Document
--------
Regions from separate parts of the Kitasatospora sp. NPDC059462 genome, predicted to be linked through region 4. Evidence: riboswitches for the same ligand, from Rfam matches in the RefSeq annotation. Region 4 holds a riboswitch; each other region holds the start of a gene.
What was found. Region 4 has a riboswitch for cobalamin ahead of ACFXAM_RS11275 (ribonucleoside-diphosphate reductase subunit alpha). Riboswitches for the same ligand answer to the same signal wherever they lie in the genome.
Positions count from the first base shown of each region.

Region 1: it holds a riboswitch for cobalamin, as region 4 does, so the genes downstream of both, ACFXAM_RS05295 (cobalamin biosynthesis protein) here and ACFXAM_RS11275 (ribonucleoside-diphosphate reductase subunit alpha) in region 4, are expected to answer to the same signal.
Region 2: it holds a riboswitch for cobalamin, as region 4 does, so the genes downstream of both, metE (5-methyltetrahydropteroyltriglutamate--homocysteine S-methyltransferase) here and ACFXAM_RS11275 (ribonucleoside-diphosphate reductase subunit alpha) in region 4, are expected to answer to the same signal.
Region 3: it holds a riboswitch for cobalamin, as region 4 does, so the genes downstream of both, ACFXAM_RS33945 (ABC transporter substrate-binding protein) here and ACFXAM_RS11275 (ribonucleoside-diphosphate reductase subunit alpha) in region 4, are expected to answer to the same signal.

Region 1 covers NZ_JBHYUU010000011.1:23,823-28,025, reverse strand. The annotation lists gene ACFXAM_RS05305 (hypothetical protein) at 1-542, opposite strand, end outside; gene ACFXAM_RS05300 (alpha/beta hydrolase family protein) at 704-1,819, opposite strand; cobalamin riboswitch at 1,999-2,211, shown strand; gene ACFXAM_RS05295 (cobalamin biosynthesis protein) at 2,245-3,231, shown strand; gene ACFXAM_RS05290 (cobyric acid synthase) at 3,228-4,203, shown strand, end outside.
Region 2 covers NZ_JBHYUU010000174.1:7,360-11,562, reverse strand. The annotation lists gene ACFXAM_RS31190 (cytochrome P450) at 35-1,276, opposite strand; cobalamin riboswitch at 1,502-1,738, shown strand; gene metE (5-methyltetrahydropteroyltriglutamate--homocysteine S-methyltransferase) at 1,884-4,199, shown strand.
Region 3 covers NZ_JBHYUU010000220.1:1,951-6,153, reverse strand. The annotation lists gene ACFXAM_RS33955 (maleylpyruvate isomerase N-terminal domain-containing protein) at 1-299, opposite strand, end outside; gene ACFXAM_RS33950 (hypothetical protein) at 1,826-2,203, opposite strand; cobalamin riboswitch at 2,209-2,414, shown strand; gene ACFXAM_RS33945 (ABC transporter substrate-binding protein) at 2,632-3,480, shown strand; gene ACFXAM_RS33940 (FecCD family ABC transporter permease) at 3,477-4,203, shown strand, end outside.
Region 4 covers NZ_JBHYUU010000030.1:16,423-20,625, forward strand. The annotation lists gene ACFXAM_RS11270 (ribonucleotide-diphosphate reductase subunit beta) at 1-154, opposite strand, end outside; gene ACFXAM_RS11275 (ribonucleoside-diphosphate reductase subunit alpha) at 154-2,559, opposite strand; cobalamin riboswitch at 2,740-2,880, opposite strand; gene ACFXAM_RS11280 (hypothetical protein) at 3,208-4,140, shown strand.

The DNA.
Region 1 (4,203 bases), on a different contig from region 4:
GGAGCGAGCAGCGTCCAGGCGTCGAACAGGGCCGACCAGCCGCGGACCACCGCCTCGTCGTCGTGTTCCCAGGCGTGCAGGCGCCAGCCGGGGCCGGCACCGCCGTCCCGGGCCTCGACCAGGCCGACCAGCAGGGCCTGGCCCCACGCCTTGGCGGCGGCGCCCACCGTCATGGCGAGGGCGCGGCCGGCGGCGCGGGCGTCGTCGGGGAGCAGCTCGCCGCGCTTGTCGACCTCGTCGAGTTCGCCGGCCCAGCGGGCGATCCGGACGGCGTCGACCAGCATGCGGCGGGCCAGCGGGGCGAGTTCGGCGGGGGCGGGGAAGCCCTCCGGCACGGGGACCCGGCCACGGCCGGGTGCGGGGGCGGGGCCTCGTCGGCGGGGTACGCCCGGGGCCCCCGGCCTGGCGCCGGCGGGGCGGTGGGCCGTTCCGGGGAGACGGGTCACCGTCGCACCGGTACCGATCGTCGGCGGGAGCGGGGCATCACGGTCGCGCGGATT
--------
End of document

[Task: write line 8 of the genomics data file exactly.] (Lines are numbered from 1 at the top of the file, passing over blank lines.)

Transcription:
Region 2 covers NZ_JBHYUU010000174.1:7,360-11,562, reverse strand. The annotation lists gene ACFXAM_RS31190 (cytochrome P450) at 35-1,276, opposite strand; cobalamin riboswitch at 1,502-1,738, shown strand; gene metE (5-methyltetrahydropteroyltriglutamate--homocysteine S-methyltransferase) at 1,884-4,199, shown strand.